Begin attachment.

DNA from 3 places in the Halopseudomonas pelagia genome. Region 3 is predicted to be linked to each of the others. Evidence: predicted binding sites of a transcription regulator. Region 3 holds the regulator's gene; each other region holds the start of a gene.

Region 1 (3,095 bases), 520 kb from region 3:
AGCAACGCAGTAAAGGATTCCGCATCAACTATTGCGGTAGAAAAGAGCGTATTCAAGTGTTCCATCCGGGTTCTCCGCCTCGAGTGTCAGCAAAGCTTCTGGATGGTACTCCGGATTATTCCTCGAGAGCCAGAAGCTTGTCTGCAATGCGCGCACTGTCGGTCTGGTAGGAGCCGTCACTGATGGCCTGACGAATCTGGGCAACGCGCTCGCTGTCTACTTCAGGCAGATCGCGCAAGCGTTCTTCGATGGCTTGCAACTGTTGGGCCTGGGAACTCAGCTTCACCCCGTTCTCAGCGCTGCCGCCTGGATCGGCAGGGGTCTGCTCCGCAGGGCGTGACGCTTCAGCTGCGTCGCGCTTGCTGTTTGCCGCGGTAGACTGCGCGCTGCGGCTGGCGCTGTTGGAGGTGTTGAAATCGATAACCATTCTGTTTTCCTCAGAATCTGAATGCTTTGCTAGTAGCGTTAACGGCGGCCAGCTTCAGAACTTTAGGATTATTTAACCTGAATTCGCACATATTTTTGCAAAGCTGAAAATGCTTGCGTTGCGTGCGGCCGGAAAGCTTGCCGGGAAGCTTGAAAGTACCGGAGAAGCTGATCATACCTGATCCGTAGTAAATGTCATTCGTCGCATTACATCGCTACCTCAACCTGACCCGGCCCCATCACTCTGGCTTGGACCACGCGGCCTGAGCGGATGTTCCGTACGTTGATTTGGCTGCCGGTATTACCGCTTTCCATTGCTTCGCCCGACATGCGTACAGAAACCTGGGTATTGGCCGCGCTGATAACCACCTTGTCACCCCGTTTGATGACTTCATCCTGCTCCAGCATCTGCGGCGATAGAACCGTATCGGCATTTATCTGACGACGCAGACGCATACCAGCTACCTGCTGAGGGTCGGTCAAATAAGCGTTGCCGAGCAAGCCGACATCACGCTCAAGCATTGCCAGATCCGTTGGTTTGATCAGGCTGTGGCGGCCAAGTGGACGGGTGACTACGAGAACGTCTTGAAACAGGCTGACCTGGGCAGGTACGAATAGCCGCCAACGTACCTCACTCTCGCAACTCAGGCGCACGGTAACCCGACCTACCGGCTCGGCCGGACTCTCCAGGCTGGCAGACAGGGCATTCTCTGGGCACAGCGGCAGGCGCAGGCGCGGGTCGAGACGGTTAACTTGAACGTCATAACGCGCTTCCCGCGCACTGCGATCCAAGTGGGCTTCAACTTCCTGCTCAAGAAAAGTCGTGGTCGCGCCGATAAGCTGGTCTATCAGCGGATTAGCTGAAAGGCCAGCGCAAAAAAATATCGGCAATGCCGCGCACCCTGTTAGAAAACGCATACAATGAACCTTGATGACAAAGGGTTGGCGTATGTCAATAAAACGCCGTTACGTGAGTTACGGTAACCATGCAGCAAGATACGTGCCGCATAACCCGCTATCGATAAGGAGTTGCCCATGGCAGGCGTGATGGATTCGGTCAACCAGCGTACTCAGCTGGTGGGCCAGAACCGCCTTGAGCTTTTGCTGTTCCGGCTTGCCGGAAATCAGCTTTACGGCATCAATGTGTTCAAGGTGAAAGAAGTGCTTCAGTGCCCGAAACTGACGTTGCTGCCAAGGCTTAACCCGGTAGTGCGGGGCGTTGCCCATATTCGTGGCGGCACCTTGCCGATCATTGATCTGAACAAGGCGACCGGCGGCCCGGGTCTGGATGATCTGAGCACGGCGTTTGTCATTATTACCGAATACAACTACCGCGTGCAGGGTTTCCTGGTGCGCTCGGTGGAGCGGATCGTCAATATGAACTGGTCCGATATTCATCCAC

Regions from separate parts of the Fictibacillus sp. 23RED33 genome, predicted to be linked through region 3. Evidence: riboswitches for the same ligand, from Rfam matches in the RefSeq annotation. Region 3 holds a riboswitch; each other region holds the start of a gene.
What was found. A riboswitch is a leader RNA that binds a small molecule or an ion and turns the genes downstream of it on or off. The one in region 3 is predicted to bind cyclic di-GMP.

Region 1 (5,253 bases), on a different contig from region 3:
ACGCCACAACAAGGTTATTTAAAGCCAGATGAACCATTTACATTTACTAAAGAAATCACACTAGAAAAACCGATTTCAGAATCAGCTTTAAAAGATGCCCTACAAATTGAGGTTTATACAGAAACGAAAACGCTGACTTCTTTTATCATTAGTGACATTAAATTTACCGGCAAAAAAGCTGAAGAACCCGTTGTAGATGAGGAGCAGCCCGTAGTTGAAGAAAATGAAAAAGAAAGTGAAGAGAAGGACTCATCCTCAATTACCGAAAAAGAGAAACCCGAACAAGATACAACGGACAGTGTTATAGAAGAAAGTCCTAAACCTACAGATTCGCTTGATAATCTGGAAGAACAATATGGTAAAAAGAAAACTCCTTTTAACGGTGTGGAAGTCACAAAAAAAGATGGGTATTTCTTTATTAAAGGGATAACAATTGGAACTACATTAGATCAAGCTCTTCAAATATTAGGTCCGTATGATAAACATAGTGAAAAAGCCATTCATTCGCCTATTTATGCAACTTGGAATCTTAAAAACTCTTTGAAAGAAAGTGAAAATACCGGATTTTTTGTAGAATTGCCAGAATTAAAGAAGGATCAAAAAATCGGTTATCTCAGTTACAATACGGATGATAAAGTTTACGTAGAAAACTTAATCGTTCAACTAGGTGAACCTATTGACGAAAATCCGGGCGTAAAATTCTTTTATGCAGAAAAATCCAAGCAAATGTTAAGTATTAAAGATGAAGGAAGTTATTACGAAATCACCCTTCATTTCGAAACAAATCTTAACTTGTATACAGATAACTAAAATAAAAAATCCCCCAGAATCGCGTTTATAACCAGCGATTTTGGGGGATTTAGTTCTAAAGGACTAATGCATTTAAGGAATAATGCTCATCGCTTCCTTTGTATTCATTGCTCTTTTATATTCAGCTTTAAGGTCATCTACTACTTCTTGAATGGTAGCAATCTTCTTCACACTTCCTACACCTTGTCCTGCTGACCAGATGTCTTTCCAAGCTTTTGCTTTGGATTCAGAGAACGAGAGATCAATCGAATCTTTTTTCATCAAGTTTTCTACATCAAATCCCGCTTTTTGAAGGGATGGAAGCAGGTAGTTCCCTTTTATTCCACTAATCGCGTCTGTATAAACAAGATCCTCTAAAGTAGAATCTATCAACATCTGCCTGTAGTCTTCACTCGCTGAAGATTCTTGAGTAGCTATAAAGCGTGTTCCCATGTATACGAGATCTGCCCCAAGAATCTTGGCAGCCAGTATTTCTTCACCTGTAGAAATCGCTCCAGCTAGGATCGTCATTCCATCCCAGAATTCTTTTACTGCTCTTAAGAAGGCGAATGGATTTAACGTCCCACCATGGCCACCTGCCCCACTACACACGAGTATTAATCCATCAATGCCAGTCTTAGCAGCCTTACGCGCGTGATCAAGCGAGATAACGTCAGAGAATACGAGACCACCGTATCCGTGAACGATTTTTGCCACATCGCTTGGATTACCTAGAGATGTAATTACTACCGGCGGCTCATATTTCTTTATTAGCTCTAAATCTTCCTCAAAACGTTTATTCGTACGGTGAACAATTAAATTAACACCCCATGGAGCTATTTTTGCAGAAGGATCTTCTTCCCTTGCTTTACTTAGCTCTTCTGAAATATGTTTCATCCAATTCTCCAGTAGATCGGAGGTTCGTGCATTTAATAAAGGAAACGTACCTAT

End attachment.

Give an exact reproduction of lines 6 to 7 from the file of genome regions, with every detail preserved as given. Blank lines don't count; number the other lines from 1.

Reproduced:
Region 1 (5,253 bases), on a different contig from region 3:
ACGCCACAACAAGGTTATTTAAAGCCAGATGAACCATTTACATTTACTAAAGAAATCACACTAGAAAAACCGATTTCAGAATCAGCTTTAAAAGATGCCCTACAAATTGAGGTTTATACAGAAACGAAAACGCTGACTTCTTTTATCATTAGTGACATTAAATTTACCGGCAAAAAAGCTGAAGAACCCGTTGTAGATGAGGAGCAGCCCGTAGTTGAAGAAAATGAAAAAGAAAGTGAAGAGAAGGACTCATCCTCAATTACCGAAAAAGAGAAACCCGAACAAGATACAACGGACAGTGTTATAGAAGAAAGTCCTAAACCTACAGATTCGCTTGATAATCTGGAAGAACAATATGGTAAAAAGAAAACTCCTTTTAACGGTGTGGAAGTCACAAAAAAAGATGGGTATTTCTTTATTAAAGGGATAACAATTGGAACTACATTAGATCAAGCTCTTCAAATATTAGGTCCGTATGATAAACATAGTGAAAAAGCCATTCATTCGCCTATTTATGCAACTTGGAATCTTAAAAACTCTTTGAAAGAAAGTGAAAATACCGGATTTTTTGTAGAATTGCCAGAATTAAAGAAGGATCAAAAAATCGGTTATCTCAGTTACAATACGGATGATAAAGTTTACGTAGAAAACTTAATCGTTCAACTAGGTGAACCTATTGACGAAAATCCGGGCGTAAAATTCTTTTATGCAGAAAAATCCAAGCAAATGTTAAGTATTAAAGATGAAGGAAGTTATTACGAAATCACCCTTCATTTCGAAACAAATCTTAACTTGTATACAGATAACTAAAATAAAAAATCCCCCAGAATCGCGTTTATAACCAGCGATTTTGGGGGATTTAGTTCTAAAGGACTAATGCATTTAAGGAATAATGCTCATCGCTTCCTTTGTATTCATTGCTCTTTTATATTCAGCTTTAAGGTCATCTACTACTTCTTGAATGGTAGCAATCTTCTTCACACTTCCTACACCTTGTCCTGCTGACCAGATGTCTTTCCAAGCTTTTGCTTTGGATTCAGAGAACGAGAGATCAATCGAATCTTTTTTCATCAAGTTTTCTACATCAAATCCCGCTTTTTGAAGGGATGGAAGCAGGTAGTTCCCTTTTATTCCACTAATCGCGTCTGTATAAACAAGATCCTCTAAAGTAGAATCTATCAACATCTGCCTGTAGTCTTCACTCGCTGAAGATTCTTGAGTAGCTATAAAGCGTGTTCCCATGTATACGAGATCTGCCCCAAGAATCTTGGCAGCCAGTATTTCTTCACCTGTAGAAATCGCTCCAGCTAGGATCGTCATTCCATCCCAGAATTCTTTTACTGCTCTTAAGAAGGCGAATGGATTTAACGTCCCACCATGGCCACCTGCCCCACTACACACGAGTATTAATCCATCAATGCCAGTCTTAGCAGCCTTACGCGCGTGATCAAGCGAGATAACGTCAGAGAATACGAGACCACCGTATCCGTGAACGATTTTTGCCACATCGCTTGGATTACCTAGAGATGTAATTACTACCGGCGGCTCATATTTCTTTATTAGCTCTAAATCTTCCTCAAAACGTTTATTCGTACGGTGAACAATTAAATTAACACCCCATGGAGCTATTTTTGCAGAAGGATCTTCTTCCCTTGCTTTACTTAGCTCTTCTGAAATATGTTTCATCCAATTCTCCAGTAGATCGGAGGTTCGTGCATTTAATAAAGGAAACGTACCTAT